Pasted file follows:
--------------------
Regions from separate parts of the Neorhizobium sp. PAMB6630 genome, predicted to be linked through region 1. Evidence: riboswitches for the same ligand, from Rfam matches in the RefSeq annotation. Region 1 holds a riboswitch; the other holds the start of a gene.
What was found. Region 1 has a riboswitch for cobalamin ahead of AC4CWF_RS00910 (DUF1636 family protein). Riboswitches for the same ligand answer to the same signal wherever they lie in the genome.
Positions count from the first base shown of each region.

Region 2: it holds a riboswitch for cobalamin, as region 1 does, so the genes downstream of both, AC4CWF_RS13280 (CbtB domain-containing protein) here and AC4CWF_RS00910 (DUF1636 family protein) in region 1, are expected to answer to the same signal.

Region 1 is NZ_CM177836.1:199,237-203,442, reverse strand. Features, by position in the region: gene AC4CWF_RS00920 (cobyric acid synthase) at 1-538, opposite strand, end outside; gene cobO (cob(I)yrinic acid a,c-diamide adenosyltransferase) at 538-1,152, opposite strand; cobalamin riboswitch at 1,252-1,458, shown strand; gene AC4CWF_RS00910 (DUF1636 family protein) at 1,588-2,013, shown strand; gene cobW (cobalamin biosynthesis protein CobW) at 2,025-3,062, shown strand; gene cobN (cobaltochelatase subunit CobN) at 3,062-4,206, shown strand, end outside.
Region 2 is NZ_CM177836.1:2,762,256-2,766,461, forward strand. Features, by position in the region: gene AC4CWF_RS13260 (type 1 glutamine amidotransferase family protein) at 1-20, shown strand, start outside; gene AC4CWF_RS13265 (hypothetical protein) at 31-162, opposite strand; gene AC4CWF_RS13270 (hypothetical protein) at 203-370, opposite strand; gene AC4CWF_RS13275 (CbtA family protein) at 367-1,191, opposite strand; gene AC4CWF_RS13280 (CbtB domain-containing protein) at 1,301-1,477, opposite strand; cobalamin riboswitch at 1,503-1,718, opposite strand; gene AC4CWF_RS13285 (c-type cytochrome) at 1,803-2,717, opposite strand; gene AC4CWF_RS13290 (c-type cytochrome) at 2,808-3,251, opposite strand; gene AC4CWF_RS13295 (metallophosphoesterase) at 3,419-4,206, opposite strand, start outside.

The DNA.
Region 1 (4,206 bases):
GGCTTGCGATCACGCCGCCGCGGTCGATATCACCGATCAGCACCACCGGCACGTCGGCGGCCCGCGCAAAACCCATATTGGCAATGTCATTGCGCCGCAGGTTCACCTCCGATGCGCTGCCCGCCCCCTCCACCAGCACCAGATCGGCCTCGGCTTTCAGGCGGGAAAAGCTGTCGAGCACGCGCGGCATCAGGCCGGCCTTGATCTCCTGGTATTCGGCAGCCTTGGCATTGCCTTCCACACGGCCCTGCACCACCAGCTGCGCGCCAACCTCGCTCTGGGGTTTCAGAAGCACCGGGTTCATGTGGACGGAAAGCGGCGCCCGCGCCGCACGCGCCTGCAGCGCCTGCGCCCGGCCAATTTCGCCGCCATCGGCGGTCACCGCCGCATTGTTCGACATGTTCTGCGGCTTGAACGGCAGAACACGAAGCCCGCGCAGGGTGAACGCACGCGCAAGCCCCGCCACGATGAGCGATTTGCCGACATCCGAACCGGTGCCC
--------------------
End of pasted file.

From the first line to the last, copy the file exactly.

Regions from separate parts of the Neorhizobium sp. PAMB6630 genome, predicted to be linked through region 1. Evidence: riboswitches for the same ligand, from Rfam matches in the RefSeq annotation. Region 1 holds a riboswitch; the other holds the start of a gene.
What was found. Region 1 has a riboswitch for cobalamin ahead of AC4CWF_RS00910 (DUF1636 family protein). Riboswitches for the same ligand answer to the same signal wherever they lie in the genome.
Positions count from the first base shown of each region.

Region 2: it holds a riboswitch for cobalamin, as region 1 does, so the genes downstream of both, AC4CWF_RS13280 (CbtB domain-containing protein) here and AC4CWF_RS00910 (DUF1636 family protein) in region 1, are expected to answer to the same signal.

Region 1 is NZ_CM177836.1:199,237-203,442, reverse strand. Features, by position in the region: gene AC4CWF_RS00920 (cobyric acid synthase) at 1-538, opposite strand, end outside; gene cobO (cob(I)yrinic acid a,c-diamide adenosyltransferase) at 538-1,152, opposite strand; cobalamin riboswitch at 1,252-1,458, shown strand; gene AC4CWF_RS00910 (DUF1636 family protein) at 1,588-2,013, shown strand; gene cobW (cobalamin biosynthesis protein CobW) at 2,025-3,062, shown strand; gene cobN (cobaltochelatase subunit CobN) at 3,062-4,206, shown strand, end outside.
Region 2 is NZ_CM177836.1:2,762,256-2,766,461, forward strand. Features, by position in the region: gene AC4CWF_RS13260 (type 1 glutamine amidotransferase family protein) at 1-20, shown strand, start outside; gene AC4CWF_RS13265 (hypothetical protein) at 31-162, opposite strand; gene AC4CWF_RS13270 (hypothetical protein) at 203-370, opposite strand; gene AC4CWF_RS13275 (CbtA family protein) at 367-1,191, opposite strand; gene AC4CWF_RS13280 (CbtB domain-containing protein) at 1,301-1,477, opposite strand; cobalamin riboswitch at 1,503-1,718, opposite strand; gene AC4CWF_RS13285 (c-type cytochrome) at 1,803-2,717, opposite strand; gene AC4CWF_RS13290 (c-type cytochrome) at 2,808-3,251, opposite strand; gene AC4CWF_RS13295 (metallophosphoesterase) at 3,419-4,206, opposite strand, start outside.

The DNA.
Region 1 (4,206 bases):
GGCTTGCGATCACGCCGCCGCGGTCGATATCACCGATCAGCACCACCGGCACGTCGGCGGCCCGCGCAAAACCCATATTGGCAATGTCATTGCGCCGCAGGTTCACCTCCGATGCGCTGCCCGCCCCCTCCACCAGCACCAGATCGGCCTCGGCTTTCAGGCGGGAAAAGCTGTCGAGCACGCGCGGCATCAGGCCGGCCTTGATCTCCTGGTATTCGGCAGCCTTGGCATTGCCTTCCACACGGCCCTGCACCACCAGCTGCGCGCCAACCTCGCTCTGGGGTTTCAGAAGCACCGGGTTCATGTGGACGGAAAGCGGCGCCCGCGCCGCACGCGCCTGCAGCGCCTGCGCCCGGCCAATTTCGCCGCCATCGGCGGTCACCGCCGCATTGTTCGACATGTTCTGCGGCTTGAACGGCAGAACACGAAGCCCGCGCAGGGTGAACGCACGCGCAAGCCCCGCCACGATGAGCGATTTGCCGACATCCGAACCGGTGCCC